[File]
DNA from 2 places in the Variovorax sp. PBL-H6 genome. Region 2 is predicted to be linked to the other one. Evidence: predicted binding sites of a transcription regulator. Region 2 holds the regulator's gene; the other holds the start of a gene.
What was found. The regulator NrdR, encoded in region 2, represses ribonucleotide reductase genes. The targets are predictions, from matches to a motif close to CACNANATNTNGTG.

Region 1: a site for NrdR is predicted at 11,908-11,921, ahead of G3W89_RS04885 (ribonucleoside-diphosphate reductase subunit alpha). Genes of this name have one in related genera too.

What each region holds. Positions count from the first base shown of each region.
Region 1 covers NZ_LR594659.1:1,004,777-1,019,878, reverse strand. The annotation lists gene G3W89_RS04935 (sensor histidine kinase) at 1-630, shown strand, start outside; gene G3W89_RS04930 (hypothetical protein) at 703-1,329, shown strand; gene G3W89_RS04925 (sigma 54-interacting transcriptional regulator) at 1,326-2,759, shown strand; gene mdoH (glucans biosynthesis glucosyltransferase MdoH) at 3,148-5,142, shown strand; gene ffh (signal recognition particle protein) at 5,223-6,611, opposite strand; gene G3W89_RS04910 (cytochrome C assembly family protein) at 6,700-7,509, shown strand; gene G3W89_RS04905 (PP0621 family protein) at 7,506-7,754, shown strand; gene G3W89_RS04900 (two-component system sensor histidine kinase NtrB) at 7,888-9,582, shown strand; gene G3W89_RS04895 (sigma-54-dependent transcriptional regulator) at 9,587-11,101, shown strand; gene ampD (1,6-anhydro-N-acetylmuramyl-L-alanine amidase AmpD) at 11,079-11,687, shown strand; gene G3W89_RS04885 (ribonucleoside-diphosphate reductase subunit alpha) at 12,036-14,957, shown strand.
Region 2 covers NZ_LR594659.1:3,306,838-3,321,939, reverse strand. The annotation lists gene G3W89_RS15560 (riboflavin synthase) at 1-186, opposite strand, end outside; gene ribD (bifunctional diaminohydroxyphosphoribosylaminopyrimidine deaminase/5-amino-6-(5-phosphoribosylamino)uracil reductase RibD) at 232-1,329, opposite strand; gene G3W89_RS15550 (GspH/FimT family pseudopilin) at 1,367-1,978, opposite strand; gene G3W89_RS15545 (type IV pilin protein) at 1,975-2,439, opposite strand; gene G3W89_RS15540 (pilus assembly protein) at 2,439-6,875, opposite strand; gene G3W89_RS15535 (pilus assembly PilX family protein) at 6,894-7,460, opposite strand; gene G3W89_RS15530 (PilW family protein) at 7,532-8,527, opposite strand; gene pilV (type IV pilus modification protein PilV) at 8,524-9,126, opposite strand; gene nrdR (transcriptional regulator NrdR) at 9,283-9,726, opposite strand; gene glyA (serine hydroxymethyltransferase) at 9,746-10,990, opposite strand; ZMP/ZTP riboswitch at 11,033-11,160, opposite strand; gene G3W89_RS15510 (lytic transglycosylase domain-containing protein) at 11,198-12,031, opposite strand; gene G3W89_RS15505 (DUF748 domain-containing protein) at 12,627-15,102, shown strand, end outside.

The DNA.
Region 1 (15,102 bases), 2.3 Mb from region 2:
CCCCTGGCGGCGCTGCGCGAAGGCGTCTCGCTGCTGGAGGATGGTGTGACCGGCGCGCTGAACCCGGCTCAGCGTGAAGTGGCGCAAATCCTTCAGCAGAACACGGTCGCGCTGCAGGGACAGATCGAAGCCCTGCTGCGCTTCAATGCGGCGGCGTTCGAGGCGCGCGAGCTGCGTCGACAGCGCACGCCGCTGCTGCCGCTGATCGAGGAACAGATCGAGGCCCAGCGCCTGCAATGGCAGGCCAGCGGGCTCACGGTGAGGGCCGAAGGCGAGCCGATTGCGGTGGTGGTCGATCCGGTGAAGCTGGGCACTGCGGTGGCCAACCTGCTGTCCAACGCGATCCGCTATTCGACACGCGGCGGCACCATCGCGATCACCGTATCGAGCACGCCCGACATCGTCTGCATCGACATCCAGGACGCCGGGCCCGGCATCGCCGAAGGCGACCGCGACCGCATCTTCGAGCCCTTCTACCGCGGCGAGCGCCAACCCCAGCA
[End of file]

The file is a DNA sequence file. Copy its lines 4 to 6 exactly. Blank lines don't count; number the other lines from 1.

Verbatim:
What each region holds. Positions count from the first base shown of each region.
Region 1 covers NZ_LR594659.1:1,004,777-1,019,878, reverse strand. The annotation lists gene G3W89_RS04935 (sensor histidine kinase) at 1-630, shown strand, start outside; gene G3W89_RS04930 (hypothetical protein) at 703-1,329, shown strand; gene G3W89_RS04925 (sigma 54-interacting transcriptional regulator) at 1,326-2,759, shown strand; gene mdoH (glucans biosynthesis glucosyltransferase MdoH) at 3,148-5,142, shown strand; gene ffh (signal recognition particle protein) at 5,223-6,611, opposite strand; gene G3W89_RS04910 (cytochrome C assembly family protein) at 6,700-7,509, shown strand; gene G3W89_RS04905 (PP0621 family protein) at 7,506-7,754, shown strand; gene G3W89_RS04900 (two-component system sensor histidine kinase NtrB) at 7,888-9,582, shown strand; gene G3W89_RS04895 (sigma-54-dependent transcriptional regulator) at 9,587-11,101, shown strand; gene ampD (1,6-anhydro-N-acetylmuramyl-L-alanine amidase AmpD) at 11,079-11,687, shown strand; gene G3W89_RS04885 (ribonucleoside-diphosphate reductase subunit alpha) at 12,036-14,957, shown strand.
Region 2 covers NZ_LR594659.1:3,306,838-3,321,939, reverse strand. The annotation lists gene G3W89_RS15560 (riboflavin synthase) at 1-186, opposite strand, end outside; gene ribD (bifunctional diaminohydroxyphosphoribosylaminopyrimidine deaminase/5-amino-6-(5-phosphoribosylamino)uracil reductase RibD) at 232-1,329, opposite strand; gene G3W89_RS15550 (GspH/FimT family pseudopilin) at 1,367-1,978, opposite strand; gene G3W89_RS15545 (type IV pilin protein) at 1,975-2,439, opposite strand; gene G3W89_RS15540 (pilus assembly protein) at 2,439-6,875, opposite strand; gene G3W89_RS15535 (pilus assembly PilX family protein) at 6,894-7,460, opposite strand; gene G3W89_RS15530 (PilW family protein) at 7,532-8,527, opposite strand; gene pilV (type IV pilus modification protein PilV) at 8,524-9,126, opposite strand; gene nrdR (transcriptional regulator NrdR) at 9,283-9,726, opposite strand; gene glyA (serine hydroxymethyltransferase) at 9,746-10,990, opposite strand; ZMP/ZTP riboswitch at 11,033-11,160, opposite strand; gene G3W89_RS15510 (lytic transglycosylase domain-containing protein) at 11,198-12,031, opposite strand; gene G3W89_RS15505 (DUF748 domain-containing protein) at 12,627-15,102, shown strand, end outside.